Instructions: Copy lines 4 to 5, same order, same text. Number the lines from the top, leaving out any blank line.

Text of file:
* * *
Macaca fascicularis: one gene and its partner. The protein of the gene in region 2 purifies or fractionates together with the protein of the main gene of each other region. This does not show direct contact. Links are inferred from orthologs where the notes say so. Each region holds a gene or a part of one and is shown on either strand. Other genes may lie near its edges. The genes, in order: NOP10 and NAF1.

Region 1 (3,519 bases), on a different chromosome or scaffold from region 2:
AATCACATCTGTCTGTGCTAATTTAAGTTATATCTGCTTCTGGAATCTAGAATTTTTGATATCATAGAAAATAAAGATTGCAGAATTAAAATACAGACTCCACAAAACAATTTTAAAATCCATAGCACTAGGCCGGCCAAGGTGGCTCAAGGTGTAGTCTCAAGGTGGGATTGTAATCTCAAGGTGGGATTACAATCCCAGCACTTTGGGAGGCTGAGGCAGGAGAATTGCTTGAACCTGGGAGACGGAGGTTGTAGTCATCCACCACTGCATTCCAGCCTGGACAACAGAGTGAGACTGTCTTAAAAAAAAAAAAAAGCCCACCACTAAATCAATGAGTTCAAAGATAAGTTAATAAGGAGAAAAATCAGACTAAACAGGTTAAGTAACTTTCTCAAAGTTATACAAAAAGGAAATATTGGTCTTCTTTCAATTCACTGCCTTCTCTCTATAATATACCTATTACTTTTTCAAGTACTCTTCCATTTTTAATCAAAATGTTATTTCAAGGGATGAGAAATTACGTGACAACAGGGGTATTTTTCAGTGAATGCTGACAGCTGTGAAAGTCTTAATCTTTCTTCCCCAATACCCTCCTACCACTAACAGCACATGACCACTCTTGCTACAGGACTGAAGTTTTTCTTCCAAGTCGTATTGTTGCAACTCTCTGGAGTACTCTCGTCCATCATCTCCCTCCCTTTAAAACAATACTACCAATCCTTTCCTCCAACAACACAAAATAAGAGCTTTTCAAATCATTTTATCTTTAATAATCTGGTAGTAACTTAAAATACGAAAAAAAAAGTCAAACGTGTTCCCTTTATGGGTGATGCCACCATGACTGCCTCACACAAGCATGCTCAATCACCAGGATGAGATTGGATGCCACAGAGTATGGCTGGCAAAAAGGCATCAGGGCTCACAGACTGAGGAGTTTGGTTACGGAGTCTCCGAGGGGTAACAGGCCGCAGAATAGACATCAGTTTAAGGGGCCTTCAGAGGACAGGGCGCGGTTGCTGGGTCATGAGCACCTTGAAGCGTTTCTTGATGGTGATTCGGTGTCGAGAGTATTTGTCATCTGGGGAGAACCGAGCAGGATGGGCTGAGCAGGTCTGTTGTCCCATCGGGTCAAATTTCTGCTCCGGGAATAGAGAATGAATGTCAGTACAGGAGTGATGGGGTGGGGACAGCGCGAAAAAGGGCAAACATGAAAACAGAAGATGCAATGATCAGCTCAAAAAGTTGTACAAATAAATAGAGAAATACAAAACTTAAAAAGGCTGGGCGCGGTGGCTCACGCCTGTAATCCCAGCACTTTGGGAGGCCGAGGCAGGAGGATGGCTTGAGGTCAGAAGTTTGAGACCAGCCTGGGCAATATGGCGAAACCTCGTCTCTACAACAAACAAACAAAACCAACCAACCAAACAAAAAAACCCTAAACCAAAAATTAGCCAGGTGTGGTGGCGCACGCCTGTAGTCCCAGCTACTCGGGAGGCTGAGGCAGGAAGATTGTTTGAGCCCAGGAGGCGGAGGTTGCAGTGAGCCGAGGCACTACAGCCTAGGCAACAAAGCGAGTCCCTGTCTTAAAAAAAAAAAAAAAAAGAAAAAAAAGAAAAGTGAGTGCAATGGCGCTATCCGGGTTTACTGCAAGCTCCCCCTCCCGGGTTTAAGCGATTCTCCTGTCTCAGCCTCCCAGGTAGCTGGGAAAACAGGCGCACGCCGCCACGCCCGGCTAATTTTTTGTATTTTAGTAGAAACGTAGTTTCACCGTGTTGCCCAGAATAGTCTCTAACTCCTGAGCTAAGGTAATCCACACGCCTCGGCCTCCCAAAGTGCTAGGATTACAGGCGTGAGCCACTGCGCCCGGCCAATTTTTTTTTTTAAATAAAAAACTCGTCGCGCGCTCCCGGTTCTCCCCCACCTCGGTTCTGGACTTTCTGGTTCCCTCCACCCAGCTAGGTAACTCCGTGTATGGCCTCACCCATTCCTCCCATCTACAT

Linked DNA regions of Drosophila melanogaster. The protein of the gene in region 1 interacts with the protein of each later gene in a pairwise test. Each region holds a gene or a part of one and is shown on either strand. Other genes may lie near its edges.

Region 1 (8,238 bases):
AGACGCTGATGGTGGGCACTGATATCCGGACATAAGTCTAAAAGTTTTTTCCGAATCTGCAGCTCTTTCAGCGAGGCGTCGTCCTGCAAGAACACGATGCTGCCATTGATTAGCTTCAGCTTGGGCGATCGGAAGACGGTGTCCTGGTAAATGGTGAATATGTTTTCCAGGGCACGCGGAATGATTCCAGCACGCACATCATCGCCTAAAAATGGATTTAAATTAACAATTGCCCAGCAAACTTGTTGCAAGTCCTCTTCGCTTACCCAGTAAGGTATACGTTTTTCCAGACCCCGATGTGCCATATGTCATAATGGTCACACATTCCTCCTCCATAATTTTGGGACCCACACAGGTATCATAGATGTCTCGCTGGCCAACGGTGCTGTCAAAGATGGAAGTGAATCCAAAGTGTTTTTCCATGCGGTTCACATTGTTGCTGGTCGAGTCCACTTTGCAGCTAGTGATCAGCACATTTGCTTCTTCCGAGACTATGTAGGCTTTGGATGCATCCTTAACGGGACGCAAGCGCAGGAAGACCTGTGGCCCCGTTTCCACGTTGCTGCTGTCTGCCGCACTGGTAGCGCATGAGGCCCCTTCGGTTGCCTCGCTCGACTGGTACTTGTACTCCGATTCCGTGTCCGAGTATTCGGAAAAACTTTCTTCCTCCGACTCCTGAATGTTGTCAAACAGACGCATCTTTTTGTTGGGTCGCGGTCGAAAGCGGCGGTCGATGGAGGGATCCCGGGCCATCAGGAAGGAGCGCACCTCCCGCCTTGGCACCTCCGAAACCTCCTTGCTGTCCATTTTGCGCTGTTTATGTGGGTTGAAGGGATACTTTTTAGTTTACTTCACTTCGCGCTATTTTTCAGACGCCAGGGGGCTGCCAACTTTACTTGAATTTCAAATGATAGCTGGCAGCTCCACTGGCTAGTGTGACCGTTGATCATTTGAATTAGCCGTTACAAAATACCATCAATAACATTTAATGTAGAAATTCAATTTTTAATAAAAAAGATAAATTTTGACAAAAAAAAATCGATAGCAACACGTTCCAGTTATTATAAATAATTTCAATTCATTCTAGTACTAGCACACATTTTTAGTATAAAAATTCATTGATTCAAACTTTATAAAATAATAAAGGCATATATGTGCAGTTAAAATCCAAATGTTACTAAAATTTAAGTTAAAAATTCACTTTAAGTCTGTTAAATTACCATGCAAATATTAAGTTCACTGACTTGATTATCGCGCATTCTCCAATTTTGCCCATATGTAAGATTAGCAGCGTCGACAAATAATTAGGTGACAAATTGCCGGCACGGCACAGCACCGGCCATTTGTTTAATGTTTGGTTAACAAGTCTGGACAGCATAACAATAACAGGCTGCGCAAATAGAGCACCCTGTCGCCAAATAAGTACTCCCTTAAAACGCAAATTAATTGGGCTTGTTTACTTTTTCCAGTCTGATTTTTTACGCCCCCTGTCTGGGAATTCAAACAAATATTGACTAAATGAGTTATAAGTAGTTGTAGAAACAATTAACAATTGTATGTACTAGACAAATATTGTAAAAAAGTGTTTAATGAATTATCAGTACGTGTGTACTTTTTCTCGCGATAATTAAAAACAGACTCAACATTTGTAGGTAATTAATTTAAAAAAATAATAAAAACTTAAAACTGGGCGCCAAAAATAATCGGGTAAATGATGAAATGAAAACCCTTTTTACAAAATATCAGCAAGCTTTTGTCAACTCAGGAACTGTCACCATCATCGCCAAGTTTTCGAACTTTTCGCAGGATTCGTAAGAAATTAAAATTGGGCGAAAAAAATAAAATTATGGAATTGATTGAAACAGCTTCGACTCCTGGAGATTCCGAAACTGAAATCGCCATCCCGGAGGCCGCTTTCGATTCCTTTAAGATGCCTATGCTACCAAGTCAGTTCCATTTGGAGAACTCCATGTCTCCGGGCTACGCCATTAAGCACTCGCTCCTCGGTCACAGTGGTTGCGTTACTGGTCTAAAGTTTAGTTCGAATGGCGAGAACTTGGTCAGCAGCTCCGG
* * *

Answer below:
Linked DNA regions of Drosophila melanogaster. The protein of the gene in region 1 interacts with the protein of each later gene in a pairwise test. Each region holds a gene or a part of one and is shown on either strand. Other genes may lie near its edges.

Region 1 (8,238 bases):